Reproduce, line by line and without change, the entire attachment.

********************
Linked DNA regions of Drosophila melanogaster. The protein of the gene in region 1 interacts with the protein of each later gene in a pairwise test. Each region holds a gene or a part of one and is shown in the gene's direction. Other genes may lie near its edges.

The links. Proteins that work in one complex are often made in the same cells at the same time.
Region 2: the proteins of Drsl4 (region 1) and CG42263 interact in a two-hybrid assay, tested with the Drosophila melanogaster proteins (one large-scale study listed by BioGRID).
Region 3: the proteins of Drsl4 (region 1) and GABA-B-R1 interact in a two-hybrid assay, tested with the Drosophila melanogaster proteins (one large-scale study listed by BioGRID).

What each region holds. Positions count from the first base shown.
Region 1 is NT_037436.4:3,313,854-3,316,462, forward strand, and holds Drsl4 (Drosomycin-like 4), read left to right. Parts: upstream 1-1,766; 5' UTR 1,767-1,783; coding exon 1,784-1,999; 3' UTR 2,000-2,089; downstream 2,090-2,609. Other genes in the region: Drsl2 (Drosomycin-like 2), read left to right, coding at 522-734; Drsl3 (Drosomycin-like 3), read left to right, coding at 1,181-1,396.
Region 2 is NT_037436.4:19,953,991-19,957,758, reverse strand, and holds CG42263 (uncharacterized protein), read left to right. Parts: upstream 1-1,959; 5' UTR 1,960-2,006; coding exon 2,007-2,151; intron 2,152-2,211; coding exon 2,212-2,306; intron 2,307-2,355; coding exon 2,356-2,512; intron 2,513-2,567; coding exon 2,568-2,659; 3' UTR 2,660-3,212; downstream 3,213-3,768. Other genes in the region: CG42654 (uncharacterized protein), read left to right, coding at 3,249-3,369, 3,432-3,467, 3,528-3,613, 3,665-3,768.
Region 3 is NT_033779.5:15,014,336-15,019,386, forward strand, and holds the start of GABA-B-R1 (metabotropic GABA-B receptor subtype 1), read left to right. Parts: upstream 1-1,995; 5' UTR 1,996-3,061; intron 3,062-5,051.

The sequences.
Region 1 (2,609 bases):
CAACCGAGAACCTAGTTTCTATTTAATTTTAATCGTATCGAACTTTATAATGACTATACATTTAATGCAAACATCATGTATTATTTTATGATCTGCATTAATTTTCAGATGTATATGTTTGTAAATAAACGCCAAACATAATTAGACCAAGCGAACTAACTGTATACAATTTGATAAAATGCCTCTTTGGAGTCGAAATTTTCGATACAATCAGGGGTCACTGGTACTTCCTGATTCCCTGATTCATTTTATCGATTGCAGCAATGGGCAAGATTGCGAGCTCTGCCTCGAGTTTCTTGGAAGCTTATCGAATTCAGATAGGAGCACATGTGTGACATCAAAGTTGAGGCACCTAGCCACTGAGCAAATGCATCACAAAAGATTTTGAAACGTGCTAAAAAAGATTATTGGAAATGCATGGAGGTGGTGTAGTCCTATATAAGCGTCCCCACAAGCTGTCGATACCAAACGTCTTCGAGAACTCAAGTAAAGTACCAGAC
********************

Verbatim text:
Linked DNA regions of Drosophila melanogaster. The protein of the gene in region 1 interacts with the protein of each later gene in a pairwise test. Each region holds a gene or a part of one and is shown in the gene's direction. Other genes may lie near its edges.

The links. Proteins that work in one complex are often made in the same cells at the same time.
Region 2: the proteins of Drsl4 (region 1) and CG42263 interact in a two-hybrid assay, tested with the Drosophila melanogaster proteins (one large-scale study listed by BioGRID).
Region 3: the proteins of Drsl4 (region 1) and GABA-B-R1 interact in a two-hybrid assay, tested with the Drosophila melanogaster proteins (one large-scale study listed by BioGRID).

What each region holds. Positions count from the first base shown.
Region 1 is NT_037436.4:3,313,854-3,316,462, forward strand, and holds Drsl4 (Drosomycin-like 4), read left to right. Parts: upstream 1-1,766; 5' UTR 1,767-1,783; coding exon 1,784-1,999; 3' UTR 2,000-2,089; downstream 2,090-2,609. Other genes in the region: Drsl2 (Drosomycin-like 2), read left to right, coding at 522-734; Drsl3 (Drosomycin-like 3), read left to right, coding at 1,181-1,396.
Region 2 is NT_037436.4:19,953,991-19,957,758, reverse strand, and holds CG42263 (uncharacterized protein), read left to right. Parts: upstream 1-1,959; 5' UTR 1,960-2,006; coding exon 2,007-2,151; intron 2,152-2,211; coding exon 2,212-2,306; intron 2,307-2,355; coding exon 2,356-2,512; intron 2,513-2,567; coding exon 2,568-2,659; 3' UTR 2,660-3,212; downstream 3,213-3,768. Other genes in the region: CG42654 (uncharacterized protein), read left to right, coding at 3,249-3,369, 3,432-3,467, 3,528-3,613, 3,665-3,768.
Region 3 is NT_033779.5:15,014,336-15,019,386, forward strand, and holds the start of GABA-B-R1 (metabotropic GABA-B receptor subtype 1), read left to right. Parts: upstream 1-1,995; 5' UTR 1,996-3,061; intron 3,062-5,051.

The sequences.
Region 1 (2,609 bases):
CAACCGAGAACCTAGTTTCTATTTAATTTTAATCGTATCGAACTTTATAATGACTATACATTTAATGCAAACATCATGTATTATTTTATGATCTGCATTAATTTTCAGATGTATATGTTTGTAAATAAACGCCAAACATAATTAGACCAAGCGAACTAACTGTATACAATTTGATAAAATGCCTCTTTGGAGTCGAAATTTTCGATACAATCAGGGGTCACTGGTACTTCCTGATTCCCTGATTCATTTTATCGATTGCAGCAATGGGCAAGATTGCGAGCTCTGCCTCGAGTTTCTTGGAAGCTTATCGAATTCAGATAGGAGCACATGTGTGACATCAAAGTTGAGGCACCTAGCCACTGAGCAAATGCATCACAAAAGATTTTGAAACGTGCTAAAAAAGATTATTGGAAATGCATGGAGGTGGTGTAGTCCTATATAAGCGTCCCCACAAGCTGTCGATACCAAACGTCTTCGAGAACTCAAGTAAAGTACCAGAC